The Arizona Diamondbacks announced Monday that the team has agreed to a three-year extension with third baseman Eduardo Escobar.
Eduardo Escobar was acquired in July from the Minnesota Twins in a deal that sent over minor league pitcher Jhoan Duran and outfielders Ernie De La Trinidad and Gabriel Maciel. As fans might remember it occurred shortly after Jake Lamb had gotten injured and the team was still in the thick of the playoff race. At the time he was acquired, Escobar was leading the majors in doubles and looked like a piece that could push them over the top.
As you know, things fell apart in the final month but the front office is already preparing for next season. Their first order of business was to lock Escobar down with a three-year, $21 million deal.
With a $7 million per year average salary, Escobar is in the middle of the road among MLB third baseman, according to Spotrac. To give you an idea of the range for veterans at the position, Josh Donaldson‘s average salary is over $20 million, Kris Bryant‘s is a shade over $10 million, and Tim Beckham‘s is around $3 million.
At first look it it appears to be a good deal. Escobar finished the season batting .272 with career-highs in home runs (23) and RBIs (84). It was easily his best season as a big leaguer and from an analytics standpoint, his 3.2 WAR probably played into their swift offer.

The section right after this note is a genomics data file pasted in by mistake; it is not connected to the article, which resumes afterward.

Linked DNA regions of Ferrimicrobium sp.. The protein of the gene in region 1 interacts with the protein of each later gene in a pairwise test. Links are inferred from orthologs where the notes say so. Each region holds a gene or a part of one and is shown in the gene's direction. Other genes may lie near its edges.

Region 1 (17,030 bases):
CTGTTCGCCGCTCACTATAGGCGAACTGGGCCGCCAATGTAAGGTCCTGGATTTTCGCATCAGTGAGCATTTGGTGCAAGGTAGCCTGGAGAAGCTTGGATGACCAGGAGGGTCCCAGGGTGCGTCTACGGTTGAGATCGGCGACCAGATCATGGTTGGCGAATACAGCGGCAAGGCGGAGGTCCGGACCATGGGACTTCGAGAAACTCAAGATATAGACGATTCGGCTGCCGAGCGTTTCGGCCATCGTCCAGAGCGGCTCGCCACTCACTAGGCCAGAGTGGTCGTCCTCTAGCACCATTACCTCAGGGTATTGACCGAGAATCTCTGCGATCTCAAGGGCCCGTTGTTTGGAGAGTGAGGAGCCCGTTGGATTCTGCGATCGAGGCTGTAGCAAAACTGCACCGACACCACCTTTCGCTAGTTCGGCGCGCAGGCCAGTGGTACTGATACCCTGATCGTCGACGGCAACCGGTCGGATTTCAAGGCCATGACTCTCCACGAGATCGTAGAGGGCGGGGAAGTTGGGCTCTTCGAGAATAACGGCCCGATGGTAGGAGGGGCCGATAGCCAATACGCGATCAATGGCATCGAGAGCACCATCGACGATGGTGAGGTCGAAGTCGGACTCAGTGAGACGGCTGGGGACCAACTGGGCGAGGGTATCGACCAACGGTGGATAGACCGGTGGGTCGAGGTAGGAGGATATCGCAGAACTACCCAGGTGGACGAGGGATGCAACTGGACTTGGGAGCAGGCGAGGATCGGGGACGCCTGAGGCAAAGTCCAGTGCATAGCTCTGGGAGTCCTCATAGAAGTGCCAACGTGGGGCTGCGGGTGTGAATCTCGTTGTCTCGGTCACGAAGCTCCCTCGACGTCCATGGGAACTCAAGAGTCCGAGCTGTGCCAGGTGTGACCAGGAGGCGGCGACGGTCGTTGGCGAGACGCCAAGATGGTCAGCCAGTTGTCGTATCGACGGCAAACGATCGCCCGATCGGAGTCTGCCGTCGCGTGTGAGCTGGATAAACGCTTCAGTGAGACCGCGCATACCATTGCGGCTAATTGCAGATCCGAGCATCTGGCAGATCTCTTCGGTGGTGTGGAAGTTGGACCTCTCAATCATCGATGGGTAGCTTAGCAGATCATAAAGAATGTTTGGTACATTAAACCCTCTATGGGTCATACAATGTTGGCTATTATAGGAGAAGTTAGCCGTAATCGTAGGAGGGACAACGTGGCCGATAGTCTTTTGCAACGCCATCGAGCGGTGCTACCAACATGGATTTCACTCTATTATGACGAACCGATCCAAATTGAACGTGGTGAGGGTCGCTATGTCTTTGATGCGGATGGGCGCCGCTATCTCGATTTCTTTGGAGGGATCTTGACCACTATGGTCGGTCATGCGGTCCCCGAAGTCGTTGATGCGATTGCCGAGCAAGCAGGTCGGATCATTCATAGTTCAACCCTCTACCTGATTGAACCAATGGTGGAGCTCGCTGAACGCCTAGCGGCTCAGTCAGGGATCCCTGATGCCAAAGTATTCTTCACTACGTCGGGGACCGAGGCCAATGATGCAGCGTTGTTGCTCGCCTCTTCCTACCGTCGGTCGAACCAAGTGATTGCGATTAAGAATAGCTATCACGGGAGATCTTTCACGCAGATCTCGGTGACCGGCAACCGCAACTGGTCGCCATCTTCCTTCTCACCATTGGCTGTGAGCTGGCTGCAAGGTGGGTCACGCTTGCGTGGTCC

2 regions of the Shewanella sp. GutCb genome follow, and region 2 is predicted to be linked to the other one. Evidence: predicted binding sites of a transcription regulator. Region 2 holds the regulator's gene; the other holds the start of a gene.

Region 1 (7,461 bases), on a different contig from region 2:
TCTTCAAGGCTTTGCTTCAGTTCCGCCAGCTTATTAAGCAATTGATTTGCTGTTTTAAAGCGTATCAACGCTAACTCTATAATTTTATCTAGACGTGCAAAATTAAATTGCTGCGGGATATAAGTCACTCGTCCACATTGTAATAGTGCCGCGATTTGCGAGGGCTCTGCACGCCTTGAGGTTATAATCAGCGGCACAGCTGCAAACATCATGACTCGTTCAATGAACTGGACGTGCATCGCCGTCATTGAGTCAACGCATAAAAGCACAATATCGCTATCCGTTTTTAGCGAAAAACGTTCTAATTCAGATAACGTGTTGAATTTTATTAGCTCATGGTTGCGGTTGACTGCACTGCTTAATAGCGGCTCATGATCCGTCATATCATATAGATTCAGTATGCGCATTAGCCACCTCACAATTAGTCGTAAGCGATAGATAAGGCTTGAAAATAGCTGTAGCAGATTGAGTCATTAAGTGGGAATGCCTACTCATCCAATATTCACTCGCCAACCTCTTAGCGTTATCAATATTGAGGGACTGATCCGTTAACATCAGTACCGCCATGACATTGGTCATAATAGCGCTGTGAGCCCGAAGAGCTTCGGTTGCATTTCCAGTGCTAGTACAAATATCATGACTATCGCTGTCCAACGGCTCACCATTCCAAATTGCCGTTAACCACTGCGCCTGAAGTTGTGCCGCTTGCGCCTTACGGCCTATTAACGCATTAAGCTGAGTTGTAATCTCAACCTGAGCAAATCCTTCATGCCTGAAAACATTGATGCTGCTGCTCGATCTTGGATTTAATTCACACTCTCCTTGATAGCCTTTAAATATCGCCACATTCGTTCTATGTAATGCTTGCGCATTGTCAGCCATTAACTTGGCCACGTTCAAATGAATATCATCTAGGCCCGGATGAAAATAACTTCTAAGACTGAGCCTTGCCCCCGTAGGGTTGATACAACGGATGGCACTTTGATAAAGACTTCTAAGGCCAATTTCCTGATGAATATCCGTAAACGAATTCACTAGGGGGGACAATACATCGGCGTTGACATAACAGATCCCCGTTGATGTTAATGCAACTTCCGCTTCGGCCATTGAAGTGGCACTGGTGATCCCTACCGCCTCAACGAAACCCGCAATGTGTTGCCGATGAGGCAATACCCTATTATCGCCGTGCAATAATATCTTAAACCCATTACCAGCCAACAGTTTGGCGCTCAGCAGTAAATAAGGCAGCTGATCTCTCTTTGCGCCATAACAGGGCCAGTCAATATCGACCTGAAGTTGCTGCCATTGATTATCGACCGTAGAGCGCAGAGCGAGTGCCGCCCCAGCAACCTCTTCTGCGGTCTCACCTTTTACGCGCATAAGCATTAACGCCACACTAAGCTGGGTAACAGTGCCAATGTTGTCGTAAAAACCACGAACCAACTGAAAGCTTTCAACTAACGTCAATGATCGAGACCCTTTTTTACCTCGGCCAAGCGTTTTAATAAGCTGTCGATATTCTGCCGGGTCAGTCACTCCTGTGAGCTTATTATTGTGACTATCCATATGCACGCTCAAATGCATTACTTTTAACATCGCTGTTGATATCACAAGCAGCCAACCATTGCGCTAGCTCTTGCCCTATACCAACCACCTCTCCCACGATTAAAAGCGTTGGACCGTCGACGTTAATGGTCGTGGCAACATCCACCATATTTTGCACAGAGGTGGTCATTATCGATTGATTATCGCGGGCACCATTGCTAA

Escobar should be a productive player again next year which is even more important considering the uncertainty about the roster. ESPN’s Buster Olney reported that they’ll “listen to offers on their best players, including Paul Goldschmidt.”
Conventional thinking suggests that with Escobar getting extended means 2017 All-Star Jake Lamb may be the odd man out. After all, Lamb followed his excellent 2017 season with a shaky 2018 before eventually getting hurt. Although injuries likely played a big part in Lamb’s decline, his numbers weren’t good in the 56 games he was around for. In total, Lamb finished this past season batting .222 with 6 home runs and 31 RBIs.
However, if the team does end up letting go of Goldschmidt, it may make sense to keep Lamb and possibly move him over to first base. He’s capable in the field and deserves more of an ‘incomplete’ for his 2018 production. We can’t forget he hit 30 home runs and drove in 105 runs just two seasons ago.
Keeping with Lamb, his biggest issue stems from the fact that he has trouble hitting left-handed pitchers. He finished 2018 batting .170 against southpaws and even worse in 2017 when he hit .144. Goldschmidt, on the other hand, hits everyone hard but is more costly in the salary department.
Keeping productive players like Escobar on good deals shows good signs for the team moving forward. After last year’s disappointment left most fans exhausted it’s good to know the franchise still wants to compete and isn’t thinking about a major rebuild.